Maryann Oakley and her husband Nathan knew from the start that their daughter Eve Elizabeth would be a fighter.
The toddler was initially thought by doctors to be a “vanishing twin,” a sac of cells soon to be re-absorbed into her mom’s womb while her fraternal twin sister Ella Rose took over the real estate.
The now-2-year-old girl managed to push through that — but what her parents didn’t know was that Eve and Ella would have to put up an even greater fight, all before their first birthday: the same life-threatening eye cancer.
“We’ve been through too much,” Oakley, 40, tells PEOPLE. “And the twins, more than some will endure in a lifetime.”
Both Ella and Eve are battling Retinoblastoma, a rare eye cancer that affects just 250-350 children each year in the United States, according to the U.S. National Library of Medicine.
The toddlers’ heart-wrenching medical history began just 10 days after their birth in December 2017, when Eve was first admitted to the hospital near the family’s Pennsylvania home for what turned out to be a potentially life-threatening twisted bowel.
Before she’d even been able to celebrate two weeks with her daughters, Oakley watched as little Eve went into cardiac arrest, then septic shock due to a leaky intestine, and finally, was put on life support for more than a week as her kidneys and liver started failing.
“I was screaming in there, like, ‘She was fine!’” Oakley recalls of the terrifying decline in her daughter’s health. “It was just, everything changed so fast. We had no idea if she was going to pull through.”
The bad news would continue to snowball for the family of four.
While on life support, Eve had her eyes scanned, and after a mysterious white fog hinted toward Retinoblastoma, Oakley and her husband decided they needed to check Ella for the disease too, “just to be safe.”
“They found two tumors, one in each eye,” says Oakley, who at the time was on maternity leave from her job as a therapist for adults with autism. “And I’m like, ‘What the hell is going on?’ I have one child on life support, one is getting diagnosed with cancer.’ So then we knew Eve had it, too.”
Ella, just two weeks old, was started on chemotherapy two days later at the Children’s Hospital of Philadelphia, while Eve remained on life support two hours away at the Hershey Medical Center.
“You pretty much just go on Auto-Pilot, that’s the only way I can explain it,” says Oakley. “It’s just bad news after bad news. You just pray, standing outside for a breath of fresh air, just praying, like, ‘Let Eve live. I don’t care if she has brain damage. Just let her live, please.’ My mom passed away of uterine cancer shortly before they were born, so she never got to meet them. But I was already through that once. I was like, ‘Please let this child live.’”
Shortly after Ella’s diagnosis, Eve was transferred to CHOP, too, and once she was taken off life support, began her six rounds of chemotherapy along with her sister at the nearby Wills Eye Hospital.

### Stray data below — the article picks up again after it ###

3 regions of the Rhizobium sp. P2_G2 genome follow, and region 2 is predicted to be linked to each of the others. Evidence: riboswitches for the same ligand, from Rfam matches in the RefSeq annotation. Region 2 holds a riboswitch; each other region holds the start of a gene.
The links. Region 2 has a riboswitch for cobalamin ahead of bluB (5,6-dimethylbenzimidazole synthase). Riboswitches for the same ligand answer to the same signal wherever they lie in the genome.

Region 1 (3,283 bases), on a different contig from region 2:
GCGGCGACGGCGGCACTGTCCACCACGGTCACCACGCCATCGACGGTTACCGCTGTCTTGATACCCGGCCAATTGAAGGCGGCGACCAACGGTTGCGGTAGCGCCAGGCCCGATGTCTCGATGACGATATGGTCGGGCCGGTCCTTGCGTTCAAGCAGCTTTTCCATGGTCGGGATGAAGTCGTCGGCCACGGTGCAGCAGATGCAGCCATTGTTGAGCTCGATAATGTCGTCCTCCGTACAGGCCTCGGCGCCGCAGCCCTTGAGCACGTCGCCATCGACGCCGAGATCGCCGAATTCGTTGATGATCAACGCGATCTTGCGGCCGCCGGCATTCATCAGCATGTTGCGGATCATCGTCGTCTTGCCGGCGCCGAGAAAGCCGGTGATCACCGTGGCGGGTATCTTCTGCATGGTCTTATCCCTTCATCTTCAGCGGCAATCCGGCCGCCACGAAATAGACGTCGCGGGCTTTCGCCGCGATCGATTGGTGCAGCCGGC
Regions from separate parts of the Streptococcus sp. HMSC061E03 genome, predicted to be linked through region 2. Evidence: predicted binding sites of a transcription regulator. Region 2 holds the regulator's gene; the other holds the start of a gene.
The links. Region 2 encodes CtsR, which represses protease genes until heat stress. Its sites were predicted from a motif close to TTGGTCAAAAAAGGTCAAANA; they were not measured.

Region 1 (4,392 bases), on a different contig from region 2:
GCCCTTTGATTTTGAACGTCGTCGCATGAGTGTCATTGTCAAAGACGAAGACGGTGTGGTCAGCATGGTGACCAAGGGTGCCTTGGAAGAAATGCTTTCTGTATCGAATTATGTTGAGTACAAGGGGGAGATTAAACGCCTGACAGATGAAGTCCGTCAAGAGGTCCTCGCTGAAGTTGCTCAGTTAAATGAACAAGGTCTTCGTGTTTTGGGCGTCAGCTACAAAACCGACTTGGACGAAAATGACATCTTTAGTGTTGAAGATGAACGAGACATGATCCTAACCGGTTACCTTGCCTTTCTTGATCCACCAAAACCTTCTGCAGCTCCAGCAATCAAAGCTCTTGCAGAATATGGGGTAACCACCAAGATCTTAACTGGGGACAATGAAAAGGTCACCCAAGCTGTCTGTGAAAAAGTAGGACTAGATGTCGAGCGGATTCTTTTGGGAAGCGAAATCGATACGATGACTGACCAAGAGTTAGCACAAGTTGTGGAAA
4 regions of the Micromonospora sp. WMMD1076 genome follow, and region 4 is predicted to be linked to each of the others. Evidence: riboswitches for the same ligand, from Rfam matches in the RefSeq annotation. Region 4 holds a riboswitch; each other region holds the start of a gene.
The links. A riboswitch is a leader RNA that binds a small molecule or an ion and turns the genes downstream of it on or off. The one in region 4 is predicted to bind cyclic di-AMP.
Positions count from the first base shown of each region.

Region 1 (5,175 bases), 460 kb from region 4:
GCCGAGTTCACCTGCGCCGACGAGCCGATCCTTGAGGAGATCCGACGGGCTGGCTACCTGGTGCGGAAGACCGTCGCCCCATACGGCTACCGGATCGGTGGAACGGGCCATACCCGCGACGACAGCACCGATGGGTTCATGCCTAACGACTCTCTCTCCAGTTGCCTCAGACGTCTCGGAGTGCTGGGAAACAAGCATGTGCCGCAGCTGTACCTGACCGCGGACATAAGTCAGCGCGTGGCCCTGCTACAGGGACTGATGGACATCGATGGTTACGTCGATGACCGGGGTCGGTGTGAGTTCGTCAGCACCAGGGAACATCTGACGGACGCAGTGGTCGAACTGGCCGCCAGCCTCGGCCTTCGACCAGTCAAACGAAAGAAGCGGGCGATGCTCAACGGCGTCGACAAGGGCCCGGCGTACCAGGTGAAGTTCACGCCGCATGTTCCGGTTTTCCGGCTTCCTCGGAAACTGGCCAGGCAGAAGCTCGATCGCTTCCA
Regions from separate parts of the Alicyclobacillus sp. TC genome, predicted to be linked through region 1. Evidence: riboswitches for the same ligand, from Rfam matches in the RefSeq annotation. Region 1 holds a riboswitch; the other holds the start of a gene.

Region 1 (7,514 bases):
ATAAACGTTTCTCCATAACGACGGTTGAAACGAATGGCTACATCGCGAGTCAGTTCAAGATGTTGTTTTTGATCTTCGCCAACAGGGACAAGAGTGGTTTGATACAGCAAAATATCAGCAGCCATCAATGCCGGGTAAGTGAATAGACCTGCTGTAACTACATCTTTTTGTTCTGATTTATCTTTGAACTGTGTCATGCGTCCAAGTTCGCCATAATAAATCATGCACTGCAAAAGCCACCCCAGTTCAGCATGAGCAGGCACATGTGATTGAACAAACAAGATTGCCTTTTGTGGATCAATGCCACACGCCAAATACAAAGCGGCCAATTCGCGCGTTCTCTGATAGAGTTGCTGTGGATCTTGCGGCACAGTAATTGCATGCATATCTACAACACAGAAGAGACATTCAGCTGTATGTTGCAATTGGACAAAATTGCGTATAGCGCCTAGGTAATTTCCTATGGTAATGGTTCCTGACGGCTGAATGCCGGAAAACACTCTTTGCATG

For Ella, the treatment was partially successful — doctors were able to laser out the tumor from one eye, though it remains in the other. Eve, meanwhile, still has her one tumor in her eye.
The girls currently get scanned for new eye tumors every three months, as their risk of tumors will only decrease once they’re between 3 and 5 years old.
“I’m just kind of waiting until it’s going to happen again,” she says of her daughters’ eye tumors. “I hate thinking like that, but maybe at the same time it prepares myself, I don’t know. We’re just waiting.”
They also get checked every six months for Trilateral retinoblastoma, which can develop on the brain’s pineal gland and can prove fatal.
And that’s not all — as a result of the drug used to save Eve’s life when she went into cardiac arrest and septic shock, the toddler has now also been diagnosed with the hearing disorder auditory neuropathy, something Oakley says initially put her in a state of denial.
“We’re working on sign language, she says. “We’re working on that to see if she’s going to need hearing aids… She also has high blood pressure, and they think that was because of the kidney failure.”
Oakley says you wouldn’t know what the “laid-back” and “happy” girls — who now receive various types of therapy, including hearing, speech and physical — have been through based on their bubbly personalities.
“I call Ella the alpha of the house, she kind of takes over,” she says. “They love when people come over, their therapists come over, and they just love hugs and sitting on their laps and smiling and laughing.”
Her daughters are also huge fans of Ellen DeGeneres, and ask mom to put on her talk show each day when they wake up from their naps.
The girls’ medical woes have put a financial strain on the family, as Nathan, 33, has been working three jobs to support their medical bills while Maryann stays at home with Ella and Eve.
A GoFundMe page for the family has so far raised more than $25,000 over two years.
“Our lives are pretty much turned upside down emotionally, financially, physically,” she says. “Yes, they’re doing well now, but we constantly have anxiety of when the cancer is going to come back and [whether] Miss Eve’s going to be okay with her hearing and her bowel.”
The family’s dreams of bringing the girls to California and of moving out of their two-bedroom condo have been put on hold as they pour their energy into medical care and transportation down to CHOP, which is about two hours away from their home in Harrisburg.
Still, the mom says the girls — who were recently featured on Kristen Bell’s Instagram page — are “the best things that ever happened to me.”
“I love sharing their story,” she tells PEOPLE. “I hope one day that they can go on and do the same thing.”
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